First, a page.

Blogging for buck$.
From Frank Barnako's blogs.marketwatch.com/barnako-- of COURSE people are blogging for money. Does this mean that the Internet is turning into one long infomercial? And who lives a life that places value on checking blogs about shirts?!?
Here's the text:
"Thousands of people love to read about, as well as eat, fast food. And Jay Brewer's here to fill that appetite with Fastfoodfever.com .
It is one of 14 blogs produced by his Arlington, Mass. company, Blogpire Productions. Each is capitalizing on Americans' hunger for news, gossip, humor, and most importantly, stuff to buy. The blogs don't cover the Middle East or politics or business. They focus on products or hobbies which instill passion, such as high definition TV ( tvsnob.com ), shirts ( shirtsnob.com ) and organic food ( reallynatural.com ). "Weblogs for the product oriented consumer," is the company's motto.
Brewer, 34-years-old, stumbled into the business while reading somebody else's site, PVRblog.com. It covers Tivo and digital video recorders. "I started wondering what other product categories weren't being covered," he remembered. "I saw an article about Senseo in Europe, a single serve coffee maker. It was going to be introduced here and I thought that could be interesting, to take advantage of the publicity and write reviews of coffee and other things."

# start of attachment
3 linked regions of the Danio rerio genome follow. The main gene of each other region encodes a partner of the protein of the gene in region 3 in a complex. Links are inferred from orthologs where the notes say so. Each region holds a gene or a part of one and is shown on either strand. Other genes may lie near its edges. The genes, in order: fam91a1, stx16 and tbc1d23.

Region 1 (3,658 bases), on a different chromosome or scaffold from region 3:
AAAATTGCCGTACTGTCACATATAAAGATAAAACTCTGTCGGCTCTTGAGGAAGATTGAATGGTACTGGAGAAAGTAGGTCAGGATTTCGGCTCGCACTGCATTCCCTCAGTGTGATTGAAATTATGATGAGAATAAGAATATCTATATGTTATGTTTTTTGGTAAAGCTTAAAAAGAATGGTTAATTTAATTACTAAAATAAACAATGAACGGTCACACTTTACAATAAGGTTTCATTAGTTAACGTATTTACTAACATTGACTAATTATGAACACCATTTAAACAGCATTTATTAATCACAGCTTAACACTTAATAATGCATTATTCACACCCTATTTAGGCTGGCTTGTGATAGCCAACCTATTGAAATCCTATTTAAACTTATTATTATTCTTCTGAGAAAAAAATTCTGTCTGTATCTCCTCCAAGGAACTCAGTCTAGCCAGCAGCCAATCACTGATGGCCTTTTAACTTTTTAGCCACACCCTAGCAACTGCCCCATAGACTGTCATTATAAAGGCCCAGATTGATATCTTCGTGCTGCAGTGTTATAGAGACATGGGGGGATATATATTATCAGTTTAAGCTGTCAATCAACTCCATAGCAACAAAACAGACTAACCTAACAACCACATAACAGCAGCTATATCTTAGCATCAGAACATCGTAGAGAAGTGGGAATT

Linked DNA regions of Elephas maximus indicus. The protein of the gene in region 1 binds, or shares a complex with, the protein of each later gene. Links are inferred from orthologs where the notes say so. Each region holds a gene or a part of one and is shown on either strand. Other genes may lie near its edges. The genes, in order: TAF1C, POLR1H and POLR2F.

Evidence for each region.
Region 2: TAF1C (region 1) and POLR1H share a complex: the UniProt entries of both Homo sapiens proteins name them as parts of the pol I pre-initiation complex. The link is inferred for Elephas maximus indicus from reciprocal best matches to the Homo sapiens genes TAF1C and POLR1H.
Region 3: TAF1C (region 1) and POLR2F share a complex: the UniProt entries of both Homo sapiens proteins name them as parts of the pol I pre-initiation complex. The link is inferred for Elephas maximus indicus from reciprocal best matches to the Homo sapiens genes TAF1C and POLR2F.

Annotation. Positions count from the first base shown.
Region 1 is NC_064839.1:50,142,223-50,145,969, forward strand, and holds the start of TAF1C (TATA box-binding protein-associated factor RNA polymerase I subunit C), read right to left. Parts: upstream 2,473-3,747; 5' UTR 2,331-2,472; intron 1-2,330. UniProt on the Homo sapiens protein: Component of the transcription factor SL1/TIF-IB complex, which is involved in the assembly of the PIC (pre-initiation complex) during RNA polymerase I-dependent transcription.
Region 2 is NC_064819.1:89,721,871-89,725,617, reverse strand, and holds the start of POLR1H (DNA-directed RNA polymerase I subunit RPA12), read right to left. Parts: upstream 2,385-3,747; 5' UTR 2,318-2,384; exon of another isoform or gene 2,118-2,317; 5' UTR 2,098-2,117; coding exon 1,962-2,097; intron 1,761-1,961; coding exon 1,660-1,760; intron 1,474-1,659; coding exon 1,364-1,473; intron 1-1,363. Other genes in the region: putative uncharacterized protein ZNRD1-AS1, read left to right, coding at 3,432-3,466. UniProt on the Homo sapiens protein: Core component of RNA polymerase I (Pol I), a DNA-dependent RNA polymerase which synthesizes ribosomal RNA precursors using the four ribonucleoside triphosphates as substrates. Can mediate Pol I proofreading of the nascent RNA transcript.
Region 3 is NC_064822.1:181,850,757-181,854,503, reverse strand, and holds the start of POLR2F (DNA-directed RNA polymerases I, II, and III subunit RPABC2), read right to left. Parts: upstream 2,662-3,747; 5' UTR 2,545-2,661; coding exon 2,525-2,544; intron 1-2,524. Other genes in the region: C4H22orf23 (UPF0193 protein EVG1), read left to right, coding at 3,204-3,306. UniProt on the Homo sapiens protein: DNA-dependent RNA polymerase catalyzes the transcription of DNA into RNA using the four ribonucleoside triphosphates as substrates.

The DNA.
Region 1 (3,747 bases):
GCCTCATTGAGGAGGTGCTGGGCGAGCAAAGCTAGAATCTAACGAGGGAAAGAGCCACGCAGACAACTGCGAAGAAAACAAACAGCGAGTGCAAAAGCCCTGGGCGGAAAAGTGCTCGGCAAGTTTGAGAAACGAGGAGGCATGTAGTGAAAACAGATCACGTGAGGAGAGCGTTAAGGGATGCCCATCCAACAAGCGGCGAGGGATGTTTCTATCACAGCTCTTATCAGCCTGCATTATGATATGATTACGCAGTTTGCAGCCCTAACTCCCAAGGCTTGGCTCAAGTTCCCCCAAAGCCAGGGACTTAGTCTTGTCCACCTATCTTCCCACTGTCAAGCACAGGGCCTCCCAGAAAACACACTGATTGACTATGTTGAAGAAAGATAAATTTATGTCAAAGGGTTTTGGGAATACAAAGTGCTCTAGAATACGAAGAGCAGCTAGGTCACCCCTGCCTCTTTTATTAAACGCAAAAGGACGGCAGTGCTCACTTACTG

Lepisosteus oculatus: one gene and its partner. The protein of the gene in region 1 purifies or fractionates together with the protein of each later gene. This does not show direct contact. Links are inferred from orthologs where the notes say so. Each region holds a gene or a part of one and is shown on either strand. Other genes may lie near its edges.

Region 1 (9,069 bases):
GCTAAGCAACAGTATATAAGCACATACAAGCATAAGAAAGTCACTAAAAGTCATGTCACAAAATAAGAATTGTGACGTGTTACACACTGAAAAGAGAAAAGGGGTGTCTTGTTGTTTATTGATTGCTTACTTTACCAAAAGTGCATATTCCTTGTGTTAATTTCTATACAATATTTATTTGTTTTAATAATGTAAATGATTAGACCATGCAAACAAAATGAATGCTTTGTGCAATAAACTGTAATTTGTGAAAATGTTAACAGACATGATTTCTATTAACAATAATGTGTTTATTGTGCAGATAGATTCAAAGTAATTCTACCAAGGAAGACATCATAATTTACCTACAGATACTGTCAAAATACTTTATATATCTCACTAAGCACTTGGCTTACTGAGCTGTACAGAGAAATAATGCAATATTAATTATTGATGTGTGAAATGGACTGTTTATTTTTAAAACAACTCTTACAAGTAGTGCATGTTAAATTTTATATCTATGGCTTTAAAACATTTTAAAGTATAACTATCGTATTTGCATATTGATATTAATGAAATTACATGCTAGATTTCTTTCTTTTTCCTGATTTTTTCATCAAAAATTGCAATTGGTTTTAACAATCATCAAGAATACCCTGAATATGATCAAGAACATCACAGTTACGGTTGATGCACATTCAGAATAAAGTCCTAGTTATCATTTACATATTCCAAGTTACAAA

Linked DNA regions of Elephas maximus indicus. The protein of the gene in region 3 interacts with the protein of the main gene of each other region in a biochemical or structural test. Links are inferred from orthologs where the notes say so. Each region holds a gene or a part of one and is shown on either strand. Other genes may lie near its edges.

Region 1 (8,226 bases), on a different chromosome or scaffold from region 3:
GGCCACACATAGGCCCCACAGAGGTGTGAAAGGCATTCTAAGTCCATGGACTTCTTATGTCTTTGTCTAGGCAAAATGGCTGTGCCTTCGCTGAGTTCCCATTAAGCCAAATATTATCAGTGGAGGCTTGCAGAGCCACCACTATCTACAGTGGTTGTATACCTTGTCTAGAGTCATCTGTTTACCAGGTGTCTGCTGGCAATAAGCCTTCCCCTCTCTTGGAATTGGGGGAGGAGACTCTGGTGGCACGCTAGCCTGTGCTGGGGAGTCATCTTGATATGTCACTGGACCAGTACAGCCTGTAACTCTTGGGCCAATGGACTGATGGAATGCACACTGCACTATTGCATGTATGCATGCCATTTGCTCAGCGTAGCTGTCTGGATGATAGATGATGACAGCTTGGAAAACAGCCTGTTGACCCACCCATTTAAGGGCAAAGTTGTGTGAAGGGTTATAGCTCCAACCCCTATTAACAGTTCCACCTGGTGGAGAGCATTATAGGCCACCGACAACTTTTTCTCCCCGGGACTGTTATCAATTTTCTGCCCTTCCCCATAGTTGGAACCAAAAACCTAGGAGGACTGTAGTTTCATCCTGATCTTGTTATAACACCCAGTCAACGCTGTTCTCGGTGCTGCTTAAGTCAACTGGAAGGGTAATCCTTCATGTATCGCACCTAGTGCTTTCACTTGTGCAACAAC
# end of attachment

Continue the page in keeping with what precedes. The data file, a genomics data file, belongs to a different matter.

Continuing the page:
Singleservecoffee.com was a hit. Using ads supplied by Google, and linking to Amazon.com as an affiliate to sell coffee makers and other items, "I had a business." Soon, Brewer also had several more blogs, each a niche kind of publication where none had been before and traditional publishers had ignored: kitchencontraptions.com and justthechips.com . He was writing them himself, until he launched shavingstuff.com with a partner. That worked, and now there are 9 writers. Revenue from ads and product sales ranges from $1,000 to $10,000 a month. The writers get 50%.
"Our 'magic' is not just finding niches," Brewer said. "We try to have a careful balance of good editorial and (to be) really caring about the content and not just putting it up there and hope to make a buck." But he concedes to still being surprised telling a Wall Street Journal reporter, "I find it absolutely mind-blowing that you can do this full-time. It's just amazing that thousands of people are reading what you put up."
One recent launch illustrates what might be Blogpire Productions' business strategy: see a new pattern of consumer behavior and figure out how to cater to it, and sell something. Criticalgamers.com, Brewer explains, is "for people who want to play board games and spend time with people and not just watch TV."
Blogpire's network reaches as many as 750,000 people a month and collects revenue from almost three dozen advertisers. The company has reached such a size with its blogs and visitors that adding another publication doesn't require much paid promotion. Linking from the existing sites and weekly e-mails that alert readers to what's new help new ventures get off the ground.
"We have launched a few duds" Brewer admits. A tennis blog hasn't done well. "I don't think those people are online."
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